Japanese Exchange Association to Ban Insider Trading and Anonymous Coins

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Japanese Exchange Association to Ban Insider Trading and Anonymous Coins

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Japan’s Virtual Currency Exchange Association (JVCEA) is set to announce new laws on insider trading next week, reports the Nikkei Asian Review.

The chairman and president of the organization is Taizen Okuyama of Money Partners. Bitflyer CEO Yuzo Kano is the vice chairman, along with Bitbank president Noriyuki Hiroeno. The other two directors are SBI Virtual Currencies’ Yoshitaka Kitao and GMO Coin’s Tomitaka Ishimura.

The JVCEA comprises of 16 licensed crypto exchanges, who are self-described as security inspectors of Japan’s cryptocurrency exchanges. It is proposing a ban, along with penalties for infringement, on cryptocurrency insider trading.

Also, the regulations may extend to “anonymity-oriented cryptocurrencies” on exchanges. These are currencies which can’t be traced to previous sellers as its felt that they could be used for money laundering purposes, such as Monero, Dash, and Zcash.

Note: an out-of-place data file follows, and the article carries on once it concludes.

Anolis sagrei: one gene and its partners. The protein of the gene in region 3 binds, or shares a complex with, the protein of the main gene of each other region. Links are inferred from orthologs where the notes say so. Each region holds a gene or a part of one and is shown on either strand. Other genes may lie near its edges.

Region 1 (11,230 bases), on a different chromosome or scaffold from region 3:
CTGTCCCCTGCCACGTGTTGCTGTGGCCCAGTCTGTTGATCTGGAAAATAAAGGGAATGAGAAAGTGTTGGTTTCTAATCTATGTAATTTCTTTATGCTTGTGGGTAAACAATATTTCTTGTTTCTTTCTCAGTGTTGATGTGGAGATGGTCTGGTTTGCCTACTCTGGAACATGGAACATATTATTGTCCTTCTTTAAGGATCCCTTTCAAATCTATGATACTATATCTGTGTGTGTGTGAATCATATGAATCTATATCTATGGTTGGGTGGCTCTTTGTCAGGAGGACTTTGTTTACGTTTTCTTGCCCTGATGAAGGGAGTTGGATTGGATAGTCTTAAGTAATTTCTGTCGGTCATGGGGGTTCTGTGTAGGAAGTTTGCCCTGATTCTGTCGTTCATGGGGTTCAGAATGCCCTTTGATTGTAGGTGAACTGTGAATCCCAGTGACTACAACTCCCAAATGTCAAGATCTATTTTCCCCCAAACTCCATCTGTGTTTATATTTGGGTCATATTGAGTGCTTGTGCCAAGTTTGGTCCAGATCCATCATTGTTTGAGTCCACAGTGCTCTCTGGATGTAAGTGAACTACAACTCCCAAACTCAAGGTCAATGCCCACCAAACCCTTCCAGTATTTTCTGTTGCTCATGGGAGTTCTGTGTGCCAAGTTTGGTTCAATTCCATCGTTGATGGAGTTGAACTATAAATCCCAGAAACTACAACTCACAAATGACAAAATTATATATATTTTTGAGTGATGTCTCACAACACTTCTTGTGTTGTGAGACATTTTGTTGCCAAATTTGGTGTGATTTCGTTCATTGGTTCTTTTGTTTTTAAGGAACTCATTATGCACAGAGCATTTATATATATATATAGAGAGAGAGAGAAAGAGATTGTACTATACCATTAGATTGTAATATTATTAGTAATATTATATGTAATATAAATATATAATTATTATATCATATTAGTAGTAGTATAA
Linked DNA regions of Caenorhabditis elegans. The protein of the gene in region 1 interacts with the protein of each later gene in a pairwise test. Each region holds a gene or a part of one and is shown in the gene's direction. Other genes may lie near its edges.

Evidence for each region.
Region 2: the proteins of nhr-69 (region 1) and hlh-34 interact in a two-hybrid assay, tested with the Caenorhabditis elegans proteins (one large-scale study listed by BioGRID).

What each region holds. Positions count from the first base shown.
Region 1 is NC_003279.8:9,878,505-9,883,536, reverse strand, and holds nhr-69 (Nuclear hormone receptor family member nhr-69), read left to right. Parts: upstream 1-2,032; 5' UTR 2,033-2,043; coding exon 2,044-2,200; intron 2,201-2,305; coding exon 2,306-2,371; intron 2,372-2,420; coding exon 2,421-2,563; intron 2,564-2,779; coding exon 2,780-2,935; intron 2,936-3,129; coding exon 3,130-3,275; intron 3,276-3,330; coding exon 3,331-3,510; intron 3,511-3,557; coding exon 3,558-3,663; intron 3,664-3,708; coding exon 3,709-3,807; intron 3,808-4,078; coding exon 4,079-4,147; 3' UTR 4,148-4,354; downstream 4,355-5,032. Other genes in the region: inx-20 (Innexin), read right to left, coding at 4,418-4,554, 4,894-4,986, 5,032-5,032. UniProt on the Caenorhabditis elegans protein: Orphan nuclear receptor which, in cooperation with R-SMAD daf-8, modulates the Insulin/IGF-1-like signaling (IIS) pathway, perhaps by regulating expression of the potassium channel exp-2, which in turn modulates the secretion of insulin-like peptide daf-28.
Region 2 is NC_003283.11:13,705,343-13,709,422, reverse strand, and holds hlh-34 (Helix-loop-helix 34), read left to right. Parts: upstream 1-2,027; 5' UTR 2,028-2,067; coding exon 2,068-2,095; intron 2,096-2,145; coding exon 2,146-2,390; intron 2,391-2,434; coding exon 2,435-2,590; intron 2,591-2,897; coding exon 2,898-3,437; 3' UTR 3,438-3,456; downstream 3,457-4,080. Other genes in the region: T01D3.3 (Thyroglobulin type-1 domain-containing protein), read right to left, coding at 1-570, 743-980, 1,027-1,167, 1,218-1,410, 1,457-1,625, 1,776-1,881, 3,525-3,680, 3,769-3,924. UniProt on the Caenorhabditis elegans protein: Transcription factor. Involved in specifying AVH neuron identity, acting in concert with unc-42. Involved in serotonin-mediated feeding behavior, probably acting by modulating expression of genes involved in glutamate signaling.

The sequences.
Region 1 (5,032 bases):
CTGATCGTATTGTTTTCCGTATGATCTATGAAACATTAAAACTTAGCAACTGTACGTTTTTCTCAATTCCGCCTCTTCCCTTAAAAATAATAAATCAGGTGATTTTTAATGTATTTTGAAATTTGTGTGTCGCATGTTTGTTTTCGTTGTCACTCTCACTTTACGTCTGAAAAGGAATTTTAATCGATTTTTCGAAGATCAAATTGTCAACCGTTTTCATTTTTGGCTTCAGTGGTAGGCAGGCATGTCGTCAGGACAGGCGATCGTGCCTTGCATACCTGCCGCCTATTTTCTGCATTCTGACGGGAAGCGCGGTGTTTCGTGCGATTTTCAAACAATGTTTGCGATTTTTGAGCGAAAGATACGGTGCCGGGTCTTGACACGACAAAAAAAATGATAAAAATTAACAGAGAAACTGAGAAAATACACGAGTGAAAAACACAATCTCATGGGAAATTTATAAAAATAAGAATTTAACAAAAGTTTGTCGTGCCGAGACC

Other proposed regulations that are thought to become prioritized by the association relating to the protection of customer assets suggest a better management process for customers keeping private keys offline to prevent hacking opportunities. The publication further measure aimed at protecting customers:

“…exchanges will be required to keep their quoted rates from widely deviating from the prevailing market rates. Exchanges would also need to introduce circuit breakers to halt trading should a currency’s value suddenly surge or plunge.”

It is thought these new measures concerning private coins will be introduced due to earlier reports that if a major exchange were to handle a new currency this would cause a market surge, followed by the suspicion that the market had been manipulated. The new rules by banning the private coins will eliminate this risk, according to JVCEA.

According to the Nikkei Asian review, the association has gone to great lengths to cover all aspects of how exchanges should function, drawing up nearly 1,000 pages of self-regulatory measures.

The new requirement hasn’t gone down well with all exchanges, however. One exchange spokesman commented, “We’re being subjected to rules almost as tough as the Financial Instruments and Exchange Act.” – the rules which govern securities companies in Japan.

 

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